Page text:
Recently I visited a member of our congregation who was in the hospital. After leaving his room, I stepped onto the elevator and noticed two women standing quietly at the back of the elevator. Each was carrying a bag that displayed a local Buddhist temple. Politely, I said to the woman standing closer to me: “Hello, I see the bag you’re holding with the Buddhist temple on it — are you a Buddhist?” With some hesitation in her voice, she responded, “Yes, I am.” Having received her affirmative response, I asked another question: “I have studied Buddhism and the teachings of the Buddha, and if you don’t mind me asking — do you believe the traditional teaching of Buddhism that all of life is suffering?” Before she responded she looked at me, looked at her friend, and then looked at me again and said, “Yes, we believe that.” I replied with a simple, though intentionally provocative, “thank you, have a pleasant day” as they stepped off the elevator. I was left standing with two innocent bystanders who were forced to endure the conversation I initiated in their presence, and I thought I would provide some sort of conclusion to the “religious” conversation by saying, “Well, I suppose it is appropriate that they, believing all of life is suffering, are in a hospital.”

The orthodox Buddhist teaching called “dukkha” is the first principle in the fourfold path. Buddhism affirms that suffering is caused by desire, and in order to overcome the suffering we face in all of life, we must eradicate desire from our lives by following the “middle way” (magga). The middle way consists of the “noble eightfold path” through which the Buddhist attains nirvana, a condition beyond the limits of one’s mind and feelings in which one is enlightened to a state of personal bliss — and Buddhists admit that there are very few who have ever reached the state of nirvana.

The first principle of Buddhism is consistent with its denial of a creator. In Buddhism there is no single, almighty God who created the world. It is completely appropriate, then, for Buddhists to assert that all of life is suffering. Indeed, without the existence of God, not only would all of life be suffering, life simply would not be. For the Buddhist, truth is found in himself as he tries, with all his might, to attain nirvana. He has no foundation of truth, nor does he have a way of confirming that which he thinks is true. Rather, only those who, by selfish desire, try to reach nirvana so they that can do away with desire so that they can do away with suffering, can be sure of the fact that truth is definitely uncertain. Such confusion is not exclusive to Buddhism. Indeed, any system of thought that is devoid of God Almighty as the Creator and Sustainer of all things, has no foundation and, therefore, no place for truth. Those who affirm such a system must necessarily admit that, without God, all of life is suffering. For without God in one’s understanding of life and the after-life, the reason for existence itself is vague, at best.

At the outset of God’s special revelation, God Almighty establishes the fundamental truth that He is the Creator of all things. With magnificent simplicity, we read these words in the opening lines of Genesis: “In the beginning, God….” And just a few lines later, we read the repeated refrain: “And God saw that it was good” (Genesis 1:4, 10, 12, 18, 21, 25, 31).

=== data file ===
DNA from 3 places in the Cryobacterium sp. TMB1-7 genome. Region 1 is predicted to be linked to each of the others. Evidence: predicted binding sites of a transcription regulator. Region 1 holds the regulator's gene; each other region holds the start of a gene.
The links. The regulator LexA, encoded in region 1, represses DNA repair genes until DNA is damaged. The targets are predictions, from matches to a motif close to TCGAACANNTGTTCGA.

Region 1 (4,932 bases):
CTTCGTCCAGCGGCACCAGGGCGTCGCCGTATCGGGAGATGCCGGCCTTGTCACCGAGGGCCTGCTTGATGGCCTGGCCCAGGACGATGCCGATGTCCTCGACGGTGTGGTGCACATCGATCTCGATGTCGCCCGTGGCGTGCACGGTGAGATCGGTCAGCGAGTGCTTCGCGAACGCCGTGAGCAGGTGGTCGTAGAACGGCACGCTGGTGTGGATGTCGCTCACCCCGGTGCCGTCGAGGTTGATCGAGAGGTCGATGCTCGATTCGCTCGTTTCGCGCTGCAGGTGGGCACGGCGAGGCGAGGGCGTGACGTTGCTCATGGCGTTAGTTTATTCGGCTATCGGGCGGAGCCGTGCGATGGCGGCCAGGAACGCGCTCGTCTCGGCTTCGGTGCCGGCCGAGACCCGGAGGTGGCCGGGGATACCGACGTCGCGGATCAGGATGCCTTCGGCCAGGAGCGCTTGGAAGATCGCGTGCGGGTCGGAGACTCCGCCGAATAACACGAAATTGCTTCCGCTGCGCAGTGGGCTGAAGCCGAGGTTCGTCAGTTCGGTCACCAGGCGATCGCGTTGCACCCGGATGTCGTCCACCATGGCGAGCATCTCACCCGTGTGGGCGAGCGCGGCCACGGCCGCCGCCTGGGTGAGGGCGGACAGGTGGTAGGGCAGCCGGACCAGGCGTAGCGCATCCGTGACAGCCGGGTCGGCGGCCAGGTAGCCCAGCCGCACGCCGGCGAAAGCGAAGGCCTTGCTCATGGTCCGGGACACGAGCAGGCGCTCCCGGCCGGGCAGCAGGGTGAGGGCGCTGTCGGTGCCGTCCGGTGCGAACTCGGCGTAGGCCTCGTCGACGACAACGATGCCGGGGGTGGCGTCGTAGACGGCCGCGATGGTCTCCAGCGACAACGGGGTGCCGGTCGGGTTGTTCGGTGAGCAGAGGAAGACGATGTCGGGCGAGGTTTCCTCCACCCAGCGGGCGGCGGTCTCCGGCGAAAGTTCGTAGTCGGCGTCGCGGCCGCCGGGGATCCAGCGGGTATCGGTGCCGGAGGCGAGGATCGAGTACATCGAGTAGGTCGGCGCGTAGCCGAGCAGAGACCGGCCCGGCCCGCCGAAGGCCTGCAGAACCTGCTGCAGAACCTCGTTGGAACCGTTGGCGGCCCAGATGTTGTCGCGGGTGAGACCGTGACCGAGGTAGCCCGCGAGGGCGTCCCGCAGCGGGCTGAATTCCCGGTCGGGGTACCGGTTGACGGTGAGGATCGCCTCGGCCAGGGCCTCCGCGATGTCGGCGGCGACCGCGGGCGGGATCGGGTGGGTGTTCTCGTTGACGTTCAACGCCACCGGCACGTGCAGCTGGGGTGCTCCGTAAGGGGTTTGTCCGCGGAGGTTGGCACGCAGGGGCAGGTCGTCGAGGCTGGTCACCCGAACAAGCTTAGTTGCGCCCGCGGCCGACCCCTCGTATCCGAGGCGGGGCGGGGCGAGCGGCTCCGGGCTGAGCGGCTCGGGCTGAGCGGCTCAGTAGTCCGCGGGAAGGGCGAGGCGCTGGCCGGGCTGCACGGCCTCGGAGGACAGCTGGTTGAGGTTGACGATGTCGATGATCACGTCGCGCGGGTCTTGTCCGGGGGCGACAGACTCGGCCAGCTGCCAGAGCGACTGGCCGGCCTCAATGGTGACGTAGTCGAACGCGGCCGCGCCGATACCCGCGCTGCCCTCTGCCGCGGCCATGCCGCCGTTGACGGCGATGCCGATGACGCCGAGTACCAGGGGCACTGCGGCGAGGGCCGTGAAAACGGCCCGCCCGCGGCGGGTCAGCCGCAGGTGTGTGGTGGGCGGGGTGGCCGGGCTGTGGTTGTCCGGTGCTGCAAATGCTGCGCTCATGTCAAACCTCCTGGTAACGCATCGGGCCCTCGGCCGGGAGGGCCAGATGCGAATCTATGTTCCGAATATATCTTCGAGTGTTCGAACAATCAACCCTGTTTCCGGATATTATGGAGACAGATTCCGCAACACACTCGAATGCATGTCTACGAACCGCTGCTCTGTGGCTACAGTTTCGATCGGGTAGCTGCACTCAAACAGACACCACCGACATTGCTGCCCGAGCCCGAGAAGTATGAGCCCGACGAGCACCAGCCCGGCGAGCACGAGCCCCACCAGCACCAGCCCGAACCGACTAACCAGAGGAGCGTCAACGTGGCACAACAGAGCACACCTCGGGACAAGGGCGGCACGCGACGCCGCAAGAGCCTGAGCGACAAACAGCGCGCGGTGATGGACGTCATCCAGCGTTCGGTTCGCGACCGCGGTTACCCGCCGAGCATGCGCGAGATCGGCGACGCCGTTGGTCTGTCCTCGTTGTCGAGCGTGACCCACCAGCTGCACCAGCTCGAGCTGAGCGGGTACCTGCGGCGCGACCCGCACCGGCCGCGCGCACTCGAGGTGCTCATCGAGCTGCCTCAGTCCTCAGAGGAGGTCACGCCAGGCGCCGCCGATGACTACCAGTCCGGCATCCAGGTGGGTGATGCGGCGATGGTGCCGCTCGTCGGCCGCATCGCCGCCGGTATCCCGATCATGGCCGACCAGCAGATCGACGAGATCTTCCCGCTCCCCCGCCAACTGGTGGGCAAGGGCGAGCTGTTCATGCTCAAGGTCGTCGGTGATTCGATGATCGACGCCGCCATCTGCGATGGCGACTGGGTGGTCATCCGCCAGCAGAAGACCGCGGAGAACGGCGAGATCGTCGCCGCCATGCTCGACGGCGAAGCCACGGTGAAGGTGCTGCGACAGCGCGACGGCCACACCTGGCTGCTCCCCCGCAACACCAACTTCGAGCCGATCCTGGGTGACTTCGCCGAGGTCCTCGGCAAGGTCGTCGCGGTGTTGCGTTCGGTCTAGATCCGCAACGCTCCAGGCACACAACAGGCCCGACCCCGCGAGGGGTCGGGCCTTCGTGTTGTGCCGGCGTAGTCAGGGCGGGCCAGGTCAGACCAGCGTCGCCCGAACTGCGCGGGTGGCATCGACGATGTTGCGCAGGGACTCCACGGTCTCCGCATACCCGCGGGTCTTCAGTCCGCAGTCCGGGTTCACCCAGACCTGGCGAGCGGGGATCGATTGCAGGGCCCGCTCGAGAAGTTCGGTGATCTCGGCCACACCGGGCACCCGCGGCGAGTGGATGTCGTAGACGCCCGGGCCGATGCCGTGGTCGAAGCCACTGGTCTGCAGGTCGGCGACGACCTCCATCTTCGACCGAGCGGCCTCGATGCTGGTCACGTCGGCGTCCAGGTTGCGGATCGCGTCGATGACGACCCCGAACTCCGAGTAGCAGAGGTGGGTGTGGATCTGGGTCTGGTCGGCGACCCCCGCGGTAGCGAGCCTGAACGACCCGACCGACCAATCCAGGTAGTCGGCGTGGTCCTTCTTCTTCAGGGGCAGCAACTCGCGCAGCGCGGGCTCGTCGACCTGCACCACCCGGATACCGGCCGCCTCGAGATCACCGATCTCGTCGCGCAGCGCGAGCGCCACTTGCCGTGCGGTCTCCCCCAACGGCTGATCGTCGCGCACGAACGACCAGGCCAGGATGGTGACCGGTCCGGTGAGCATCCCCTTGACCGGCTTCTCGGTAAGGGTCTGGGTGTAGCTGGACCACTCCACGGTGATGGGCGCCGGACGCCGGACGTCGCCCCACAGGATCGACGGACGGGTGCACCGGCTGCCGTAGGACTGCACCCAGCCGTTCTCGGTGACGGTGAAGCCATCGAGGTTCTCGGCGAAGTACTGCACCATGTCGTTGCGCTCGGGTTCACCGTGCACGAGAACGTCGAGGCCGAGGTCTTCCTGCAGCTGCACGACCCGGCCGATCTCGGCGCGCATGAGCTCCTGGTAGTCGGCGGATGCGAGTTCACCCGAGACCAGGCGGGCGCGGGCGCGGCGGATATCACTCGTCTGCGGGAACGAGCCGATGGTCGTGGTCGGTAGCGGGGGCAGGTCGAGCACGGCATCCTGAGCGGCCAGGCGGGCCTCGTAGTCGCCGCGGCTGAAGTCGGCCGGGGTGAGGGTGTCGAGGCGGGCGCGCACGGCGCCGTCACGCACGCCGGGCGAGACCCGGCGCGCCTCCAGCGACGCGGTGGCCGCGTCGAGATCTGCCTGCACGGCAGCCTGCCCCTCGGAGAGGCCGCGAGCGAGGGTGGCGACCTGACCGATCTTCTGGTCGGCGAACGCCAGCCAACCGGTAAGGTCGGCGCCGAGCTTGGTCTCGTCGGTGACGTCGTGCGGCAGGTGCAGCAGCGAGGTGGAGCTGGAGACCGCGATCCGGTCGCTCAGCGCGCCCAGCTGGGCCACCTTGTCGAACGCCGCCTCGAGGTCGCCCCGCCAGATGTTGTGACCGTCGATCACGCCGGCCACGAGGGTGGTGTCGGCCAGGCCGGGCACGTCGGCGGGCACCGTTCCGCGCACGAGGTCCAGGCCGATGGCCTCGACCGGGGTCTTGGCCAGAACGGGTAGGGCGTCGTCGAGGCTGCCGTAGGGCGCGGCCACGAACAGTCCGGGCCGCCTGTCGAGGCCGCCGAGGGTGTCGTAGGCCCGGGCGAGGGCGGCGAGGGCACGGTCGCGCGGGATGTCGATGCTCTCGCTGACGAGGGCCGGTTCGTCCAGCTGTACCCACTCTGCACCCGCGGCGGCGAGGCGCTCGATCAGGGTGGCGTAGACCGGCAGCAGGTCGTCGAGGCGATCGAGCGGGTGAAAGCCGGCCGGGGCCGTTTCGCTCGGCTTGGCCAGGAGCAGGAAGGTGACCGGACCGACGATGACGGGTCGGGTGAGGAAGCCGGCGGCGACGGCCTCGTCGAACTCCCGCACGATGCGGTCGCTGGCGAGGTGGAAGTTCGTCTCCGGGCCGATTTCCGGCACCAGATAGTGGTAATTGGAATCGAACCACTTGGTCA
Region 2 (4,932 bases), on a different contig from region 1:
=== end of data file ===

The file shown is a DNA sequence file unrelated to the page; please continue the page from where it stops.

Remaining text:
In glorious splendor, the eternal God of glory spoke the heavens and the earth into existence — light and water, plants and animals, the moon and the stars. Where nothing existed, God manifested His sovereignty and created life. Carefully forming human life, the Lord God omnipotent breathed into man’s nostrils the breath of life, and man became a living being (2:7). The covenant God of creation gave man dominion over all the earth, and He blessed man with the gracious mandate to be fruitful and multiply. He placed man in the bountiful garden of Eden, surrounded by God’s provisions of splendor and beauty. Indeed, all of life was good. However, that all of life was in fact “good” was not a diagnosis made by created man. It was good precisely because God said it was good.

By virtue of being created in the image of God, man knows inherently that God is the foundation of all that is good. Moreover, man knows inherently that God is the foundation of all truth. Before suffering entered the world as a consequence of the fall, God created life and proclaimed all of life to be good, indeed “very good” (1:31). As a result of the sin of Adam, sin flooded the world through the minds and hearts of those made in God’s image. Without question, in this fallen world, as a result of sin, we suffer in this life, sometimes miserably. Nevertheless, if fallen man knows God, he knows the truth, for the Word of God is truth (John 17:17). And if we know the truth of God and abide in the truth as defined by God ­— not defined through our own enlightened pursuit of self-maintained truth — the truth shall set us free (John 8:32). Though we will continue to live with hearts and minds corrupted by the fall until Christ returns and establishes the new heavens and new earth, we will live as a free people in Christ our Savior, our great Shepherd, who came and gave His life for us so that we might have life, and have it abundantly (John 10:10).

For Further Study